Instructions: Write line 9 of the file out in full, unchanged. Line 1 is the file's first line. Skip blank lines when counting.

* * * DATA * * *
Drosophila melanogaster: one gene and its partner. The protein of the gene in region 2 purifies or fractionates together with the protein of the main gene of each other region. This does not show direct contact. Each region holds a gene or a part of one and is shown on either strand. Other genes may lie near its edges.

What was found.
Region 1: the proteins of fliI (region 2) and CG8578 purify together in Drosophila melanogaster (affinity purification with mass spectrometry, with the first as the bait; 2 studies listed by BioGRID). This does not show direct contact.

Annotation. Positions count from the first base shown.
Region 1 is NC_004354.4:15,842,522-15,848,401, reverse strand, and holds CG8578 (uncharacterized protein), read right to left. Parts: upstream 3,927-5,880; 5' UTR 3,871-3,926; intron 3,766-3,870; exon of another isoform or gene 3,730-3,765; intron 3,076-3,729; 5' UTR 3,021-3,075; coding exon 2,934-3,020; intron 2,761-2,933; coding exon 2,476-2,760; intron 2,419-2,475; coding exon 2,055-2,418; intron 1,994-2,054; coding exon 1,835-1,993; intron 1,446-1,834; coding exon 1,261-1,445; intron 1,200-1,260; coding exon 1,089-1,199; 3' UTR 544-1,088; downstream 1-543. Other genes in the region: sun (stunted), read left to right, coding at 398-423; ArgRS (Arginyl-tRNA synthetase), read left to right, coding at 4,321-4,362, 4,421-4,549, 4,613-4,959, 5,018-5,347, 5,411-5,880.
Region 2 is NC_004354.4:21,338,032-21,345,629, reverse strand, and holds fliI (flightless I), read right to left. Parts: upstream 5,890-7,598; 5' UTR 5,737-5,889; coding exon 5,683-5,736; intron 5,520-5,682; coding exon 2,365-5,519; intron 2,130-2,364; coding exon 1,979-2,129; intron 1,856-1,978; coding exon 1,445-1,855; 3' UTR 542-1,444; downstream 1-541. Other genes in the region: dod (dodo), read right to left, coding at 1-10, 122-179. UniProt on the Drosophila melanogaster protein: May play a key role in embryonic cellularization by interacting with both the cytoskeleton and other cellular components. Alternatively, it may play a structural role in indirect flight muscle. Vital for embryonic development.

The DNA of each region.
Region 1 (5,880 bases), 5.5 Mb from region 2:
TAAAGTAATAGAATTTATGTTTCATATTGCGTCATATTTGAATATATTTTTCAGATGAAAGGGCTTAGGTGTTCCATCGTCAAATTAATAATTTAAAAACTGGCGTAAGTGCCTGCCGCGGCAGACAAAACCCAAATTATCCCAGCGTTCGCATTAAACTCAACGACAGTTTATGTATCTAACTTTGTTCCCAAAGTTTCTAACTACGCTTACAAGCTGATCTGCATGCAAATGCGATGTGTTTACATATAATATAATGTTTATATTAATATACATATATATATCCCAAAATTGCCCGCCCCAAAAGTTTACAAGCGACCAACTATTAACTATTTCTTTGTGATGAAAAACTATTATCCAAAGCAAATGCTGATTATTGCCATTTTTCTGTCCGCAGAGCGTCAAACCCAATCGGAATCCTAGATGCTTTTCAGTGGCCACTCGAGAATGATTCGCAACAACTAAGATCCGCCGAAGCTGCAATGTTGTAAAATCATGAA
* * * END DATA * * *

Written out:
TAAAGTAATAGAATTTATGTTTCATATTGCGTCATATTTGAATATATTTTTCAGATGAAAGGGCTTAGGTGTTCCATCGTCAAATTAATAATTTAAAAACTGGCGTAAGTGCCTGCCGCGGCAGACAAAACCCAAATTATCCCAGCGTTCGCATTAAACTCAACGACAGTTTATGTATCTAACTTTGTTCCCAAAGTTTCTAACTACGCTTACAAGCTGATCTGCATGCAAATGCGATGTGTTTACATATAATATAATGTTTATATTAATATACATATATATATCCCAAAATTGCCCGCCCCAAAAGTTTACAAGCGACCAACTATTAACTATTTCTTTGTGATGAAAAACTATTATCCAAAGCAAATGCTGATTATTGCCATTTTTCTGTCCGCAGAGCGTCAAACCCAATCGGAATCCTAGATGCTTTTCAGTGGCCACTCGAGAATGATTCGCAACAACTAAGATCCGCCGAAGCTGCAATGTTGTAAAATCATGAA